Lee Zeldin, a staunchly conservative congressman from Long Island, has won the Republican primary for governor, the Associated Press projects.

By 10:29 p.m on Tuesday, Zeldin was named the projected winner, according to the AP.

The 42-year-old, who had been the establishment candidate, fended off challenges from three feisty opponents: Rob Astorino, a former Westchester County executive, Harry Wilson, a former hedge fund manager who self-funded his campaign, and Andrew Giuliani, the son of former Mayor Rudy Giuliani.

Just before 11 p.m., Zeldin was introduced to the stage at a catering hall in Baldwin by his preferred pick for lieutenant governor Alison Esposito as "All I Do Is Win" by DJ Khaled played.

"Are we ready to fire Kathy Hochul?" Zeldin told a cheering crowd of supporters. "We will restore balance and common sense to Albany again."

Zeldin spent most of his victory speech attacking Gov. Kathy Hochul, the Democratic incumbent who was the projected winner by the AP over an hour before.

The primary victory now hands Zeldin the formidable challenge of trying to become the first Republican to become governor since 2002. He will face Hochul, who has raised more than $30 million for her campaign and had more than $12 million left as of mid-June. Zeldin's campaign raised about $9 million so far, but had just $2 million on hand.

Still, some said Republicans have an opportunity to make the general election competitive by seizing on the issues of rising crime and inflation.

The race was a contest of conservative values. A four-term congressman, Zeldin — who was endorsed by former Vice President Mike Pence — ran a campaign that appeared to tear a page straight from a hard-right Republican playbook: he championed former President Donald Trump, celebrated the end of Roe v. Wade and vowed to protect gun rights. He was among the House representatives who voted to overturn the 2020 election results, a decision he most recently defended by saying he had been concerned about changes to the election process that were brought on by the pandemic.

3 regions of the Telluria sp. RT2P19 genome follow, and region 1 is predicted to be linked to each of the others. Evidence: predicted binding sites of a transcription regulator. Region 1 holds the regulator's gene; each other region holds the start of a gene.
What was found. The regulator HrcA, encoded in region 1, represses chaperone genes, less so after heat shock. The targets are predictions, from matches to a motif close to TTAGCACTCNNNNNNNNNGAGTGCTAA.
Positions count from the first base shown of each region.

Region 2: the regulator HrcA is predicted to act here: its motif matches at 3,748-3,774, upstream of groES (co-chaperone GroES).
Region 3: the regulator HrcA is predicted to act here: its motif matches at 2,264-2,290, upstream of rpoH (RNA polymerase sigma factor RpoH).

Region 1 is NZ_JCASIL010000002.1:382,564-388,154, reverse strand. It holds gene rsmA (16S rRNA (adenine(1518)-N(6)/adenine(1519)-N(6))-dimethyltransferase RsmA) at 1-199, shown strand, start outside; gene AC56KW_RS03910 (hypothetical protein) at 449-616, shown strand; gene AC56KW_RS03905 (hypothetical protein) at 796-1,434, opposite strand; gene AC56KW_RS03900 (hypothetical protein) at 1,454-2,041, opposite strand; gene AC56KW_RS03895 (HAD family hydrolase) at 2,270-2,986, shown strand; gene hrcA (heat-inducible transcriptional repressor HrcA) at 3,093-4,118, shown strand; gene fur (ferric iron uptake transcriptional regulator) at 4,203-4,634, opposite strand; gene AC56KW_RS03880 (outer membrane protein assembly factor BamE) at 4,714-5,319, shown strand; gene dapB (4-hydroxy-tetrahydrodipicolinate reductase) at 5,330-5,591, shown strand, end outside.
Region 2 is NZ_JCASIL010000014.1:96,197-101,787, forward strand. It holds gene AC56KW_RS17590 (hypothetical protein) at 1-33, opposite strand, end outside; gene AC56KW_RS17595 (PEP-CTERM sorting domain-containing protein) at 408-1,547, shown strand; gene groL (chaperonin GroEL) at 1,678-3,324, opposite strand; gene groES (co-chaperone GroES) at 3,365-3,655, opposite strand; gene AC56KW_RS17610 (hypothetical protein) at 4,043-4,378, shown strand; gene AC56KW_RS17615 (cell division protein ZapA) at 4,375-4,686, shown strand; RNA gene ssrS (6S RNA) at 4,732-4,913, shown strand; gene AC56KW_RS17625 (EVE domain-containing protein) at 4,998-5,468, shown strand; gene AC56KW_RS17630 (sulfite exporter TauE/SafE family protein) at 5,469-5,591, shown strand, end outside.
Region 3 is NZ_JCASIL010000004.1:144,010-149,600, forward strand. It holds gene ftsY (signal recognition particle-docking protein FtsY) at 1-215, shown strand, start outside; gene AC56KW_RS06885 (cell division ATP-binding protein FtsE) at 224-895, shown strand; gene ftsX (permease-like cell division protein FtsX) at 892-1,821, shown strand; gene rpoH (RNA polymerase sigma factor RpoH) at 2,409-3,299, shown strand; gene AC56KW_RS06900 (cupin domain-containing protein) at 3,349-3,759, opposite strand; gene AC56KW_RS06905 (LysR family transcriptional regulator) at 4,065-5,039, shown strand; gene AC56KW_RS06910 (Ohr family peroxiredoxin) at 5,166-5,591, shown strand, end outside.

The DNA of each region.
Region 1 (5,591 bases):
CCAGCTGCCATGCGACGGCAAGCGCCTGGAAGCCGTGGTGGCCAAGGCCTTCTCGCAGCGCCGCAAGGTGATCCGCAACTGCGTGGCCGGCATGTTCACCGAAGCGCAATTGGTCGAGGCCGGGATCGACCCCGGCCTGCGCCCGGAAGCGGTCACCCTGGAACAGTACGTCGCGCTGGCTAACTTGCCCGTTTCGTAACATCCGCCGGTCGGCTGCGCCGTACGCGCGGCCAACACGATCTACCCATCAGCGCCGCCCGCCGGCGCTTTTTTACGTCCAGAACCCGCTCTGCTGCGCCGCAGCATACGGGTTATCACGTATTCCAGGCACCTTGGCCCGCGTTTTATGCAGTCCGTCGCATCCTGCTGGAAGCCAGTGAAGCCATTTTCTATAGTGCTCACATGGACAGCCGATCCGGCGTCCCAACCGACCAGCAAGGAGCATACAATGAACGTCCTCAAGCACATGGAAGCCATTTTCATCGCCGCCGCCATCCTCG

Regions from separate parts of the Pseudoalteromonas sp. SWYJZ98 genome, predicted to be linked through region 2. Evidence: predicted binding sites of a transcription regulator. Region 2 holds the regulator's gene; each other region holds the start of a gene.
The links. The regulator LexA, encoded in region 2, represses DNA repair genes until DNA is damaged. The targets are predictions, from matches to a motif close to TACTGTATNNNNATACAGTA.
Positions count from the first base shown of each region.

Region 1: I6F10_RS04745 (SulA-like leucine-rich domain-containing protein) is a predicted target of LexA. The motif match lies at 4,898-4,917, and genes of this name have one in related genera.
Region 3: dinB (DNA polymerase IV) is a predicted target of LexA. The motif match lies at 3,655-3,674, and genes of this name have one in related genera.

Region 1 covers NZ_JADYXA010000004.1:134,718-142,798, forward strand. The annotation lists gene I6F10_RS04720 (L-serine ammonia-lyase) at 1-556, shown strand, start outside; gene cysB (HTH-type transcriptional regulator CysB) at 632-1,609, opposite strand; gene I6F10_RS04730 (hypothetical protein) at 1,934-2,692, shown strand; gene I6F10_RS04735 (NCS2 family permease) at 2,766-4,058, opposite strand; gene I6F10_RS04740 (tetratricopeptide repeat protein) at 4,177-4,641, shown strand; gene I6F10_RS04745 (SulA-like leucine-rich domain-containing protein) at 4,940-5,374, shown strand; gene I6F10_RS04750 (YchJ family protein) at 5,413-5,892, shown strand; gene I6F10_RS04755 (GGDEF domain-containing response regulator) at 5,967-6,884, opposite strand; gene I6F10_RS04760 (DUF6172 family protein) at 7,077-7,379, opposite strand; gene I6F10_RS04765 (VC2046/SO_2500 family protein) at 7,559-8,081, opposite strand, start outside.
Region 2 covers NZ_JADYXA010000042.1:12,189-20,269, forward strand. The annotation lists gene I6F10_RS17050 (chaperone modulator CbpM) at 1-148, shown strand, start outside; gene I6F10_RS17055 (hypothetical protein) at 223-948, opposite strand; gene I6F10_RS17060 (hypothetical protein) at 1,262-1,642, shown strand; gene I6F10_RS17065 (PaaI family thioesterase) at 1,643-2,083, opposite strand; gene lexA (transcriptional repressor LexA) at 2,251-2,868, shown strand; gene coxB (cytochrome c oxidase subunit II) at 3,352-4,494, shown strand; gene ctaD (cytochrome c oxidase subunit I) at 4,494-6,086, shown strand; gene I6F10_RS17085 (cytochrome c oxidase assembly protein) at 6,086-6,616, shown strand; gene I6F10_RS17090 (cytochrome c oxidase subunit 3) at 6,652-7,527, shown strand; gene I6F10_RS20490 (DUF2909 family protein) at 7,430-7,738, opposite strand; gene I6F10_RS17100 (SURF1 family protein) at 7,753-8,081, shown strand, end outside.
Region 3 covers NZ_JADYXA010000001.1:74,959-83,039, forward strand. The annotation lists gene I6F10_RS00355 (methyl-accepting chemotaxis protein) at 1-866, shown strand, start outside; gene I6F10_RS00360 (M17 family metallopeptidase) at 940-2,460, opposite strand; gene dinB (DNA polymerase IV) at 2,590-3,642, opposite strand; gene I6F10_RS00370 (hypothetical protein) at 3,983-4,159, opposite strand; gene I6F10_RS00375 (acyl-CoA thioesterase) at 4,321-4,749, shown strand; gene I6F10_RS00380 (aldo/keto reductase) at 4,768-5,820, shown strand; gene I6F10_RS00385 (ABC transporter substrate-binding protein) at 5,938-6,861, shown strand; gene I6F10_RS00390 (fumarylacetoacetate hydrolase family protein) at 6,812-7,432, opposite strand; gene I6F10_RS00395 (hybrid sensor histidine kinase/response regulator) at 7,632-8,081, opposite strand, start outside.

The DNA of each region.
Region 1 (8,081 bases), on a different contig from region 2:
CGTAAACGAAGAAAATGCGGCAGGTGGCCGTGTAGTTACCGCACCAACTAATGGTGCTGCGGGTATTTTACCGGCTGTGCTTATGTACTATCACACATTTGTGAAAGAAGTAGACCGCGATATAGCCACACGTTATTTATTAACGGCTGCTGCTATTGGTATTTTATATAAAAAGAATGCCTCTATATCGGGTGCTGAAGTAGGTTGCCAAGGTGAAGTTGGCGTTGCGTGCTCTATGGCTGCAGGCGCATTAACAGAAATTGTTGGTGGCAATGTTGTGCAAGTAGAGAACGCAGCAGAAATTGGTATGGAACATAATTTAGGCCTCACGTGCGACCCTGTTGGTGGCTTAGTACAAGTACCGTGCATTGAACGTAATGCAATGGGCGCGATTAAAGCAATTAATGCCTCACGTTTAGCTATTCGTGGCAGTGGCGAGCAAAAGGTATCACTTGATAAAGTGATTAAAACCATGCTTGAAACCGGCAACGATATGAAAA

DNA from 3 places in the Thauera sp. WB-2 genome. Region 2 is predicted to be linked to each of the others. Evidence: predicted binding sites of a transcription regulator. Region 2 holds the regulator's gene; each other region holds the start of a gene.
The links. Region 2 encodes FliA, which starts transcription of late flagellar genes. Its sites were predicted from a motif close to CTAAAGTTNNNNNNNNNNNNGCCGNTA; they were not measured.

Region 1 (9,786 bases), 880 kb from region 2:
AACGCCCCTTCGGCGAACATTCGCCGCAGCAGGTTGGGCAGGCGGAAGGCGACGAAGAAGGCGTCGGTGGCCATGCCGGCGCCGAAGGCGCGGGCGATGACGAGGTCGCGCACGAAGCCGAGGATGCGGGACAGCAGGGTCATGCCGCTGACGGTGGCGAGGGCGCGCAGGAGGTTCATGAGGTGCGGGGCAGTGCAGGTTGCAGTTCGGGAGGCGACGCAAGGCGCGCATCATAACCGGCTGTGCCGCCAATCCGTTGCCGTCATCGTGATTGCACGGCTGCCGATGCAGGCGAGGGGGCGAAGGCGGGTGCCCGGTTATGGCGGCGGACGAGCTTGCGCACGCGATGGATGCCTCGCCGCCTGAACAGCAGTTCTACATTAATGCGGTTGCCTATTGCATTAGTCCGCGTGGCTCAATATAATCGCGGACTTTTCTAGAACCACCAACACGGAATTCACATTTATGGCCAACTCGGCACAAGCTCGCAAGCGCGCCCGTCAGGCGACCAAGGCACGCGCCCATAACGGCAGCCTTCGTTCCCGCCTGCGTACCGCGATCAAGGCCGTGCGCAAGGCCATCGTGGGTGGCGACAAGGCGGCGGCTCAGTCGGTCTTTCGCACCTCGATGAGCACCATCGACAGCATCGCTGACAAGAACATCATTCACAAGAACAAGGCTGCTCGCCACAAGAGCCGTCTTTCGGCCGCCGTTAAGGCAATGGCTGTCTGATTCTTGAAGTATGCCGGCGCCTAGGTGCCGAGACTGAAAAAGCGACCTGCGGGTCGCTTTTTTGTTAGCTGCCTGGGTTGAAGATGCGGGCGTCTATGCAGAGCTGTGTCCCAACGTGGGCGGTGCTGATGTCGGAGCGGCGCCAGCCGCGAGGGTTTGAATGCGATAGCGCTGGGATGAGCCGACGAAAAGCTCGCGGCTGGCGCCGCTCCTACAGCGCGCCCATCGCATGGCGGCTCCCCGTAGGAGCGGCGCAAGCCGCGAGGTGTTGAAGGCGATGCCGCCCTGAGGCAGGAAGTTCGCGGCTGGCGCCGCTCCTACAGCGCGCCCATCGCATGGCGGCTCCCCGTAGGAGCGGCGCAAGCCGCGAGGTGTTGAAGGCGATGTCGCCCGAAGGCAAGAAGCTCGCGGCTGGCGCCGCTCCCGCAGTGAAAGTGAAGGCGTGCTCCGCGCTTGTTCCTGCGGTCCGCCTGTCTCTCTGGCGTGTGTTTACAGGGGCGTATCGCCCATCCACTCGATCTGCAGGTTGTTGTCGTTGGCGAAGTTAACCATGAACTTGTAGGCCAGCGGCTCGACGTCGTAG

A lawyer and officer in the U.S. Army Reserve, he has promised a tough-on-crime approach, saying he wants to repeal bail reform and would fire Manhattan District Attorney Alvin Bragg, largely seen as a progressive prosecutor, on Day 1. He has argued that lawmakers need to do more to support police and cited his introduction of a “Law Enforcement Bill of Rights” in Congress.

Now, as the official Republican nominee, Zeldin faces the question of whether he can win over moderate voters at a moment when the fight over abortion rights has taken center stage. During the two contentious debates, Zeldin was among those who said he felt the state had gone too far with its abortion protections and in April, he told an anti-abortion rights group that “it would be a great benefit for the state of New York to have a health commissioner who respects life as opposed to what we're used to.”

Around 10:40 p.m., Andrew Giuliani took the podium to concede the race and rally his supporters behind the projected winner of the primary. Preliminary results showed him in second place behind the projected winner Tuesday night.

“We need to make sure we lick our wounds tonight, and tomorrow, let’s get up and let’s support the Republican nominee, Congressman Lee Zeldin,” he told the crowd. Giuliani said he would do everything he could to help Zeldin get elected and he urged his supporters to do the same.

“New York is at a crossroads,” he said, noting the polarizing debates that have divided the state in recent years, from an uptick in violent crime to arguments over COVID-19 protocols.

He said voters needed to elect someone who would repeal cashless bail, get rid of vaccine mandates, create jobs and make budget cuts. As Giuliani rattled off the laundry list of conservative talking points, several people in the room yelled “Stop the steal!” and booed at the mention of Hochul.

Shortly before he took the mic, a member of Giuliani’s team instructed staff at the party venue to turn Hochul’s victory speech off the TV.

After thanking his competitors, his wife, his friend Curtis Sliwa and various other supporters, Giuliani took a moment to acknowledge his father, former New York City mayor and attorney for President Donald Trump, Rudy Giuliani.

“I want to thank somebody who I love with all my heart, America’s mayor, Rudy Giuliani,” he said, as the room erupted in applause. He closed his speech with a call to action, urging his supporters to spread the red wave and to “make New York great again.”

Jon Campbell contributed to this report.

This story was updated with additional comment from the candidates.

Correction: A previous version of this article misstated where Lee Zeldin held his primary night party. It was in Baldwin.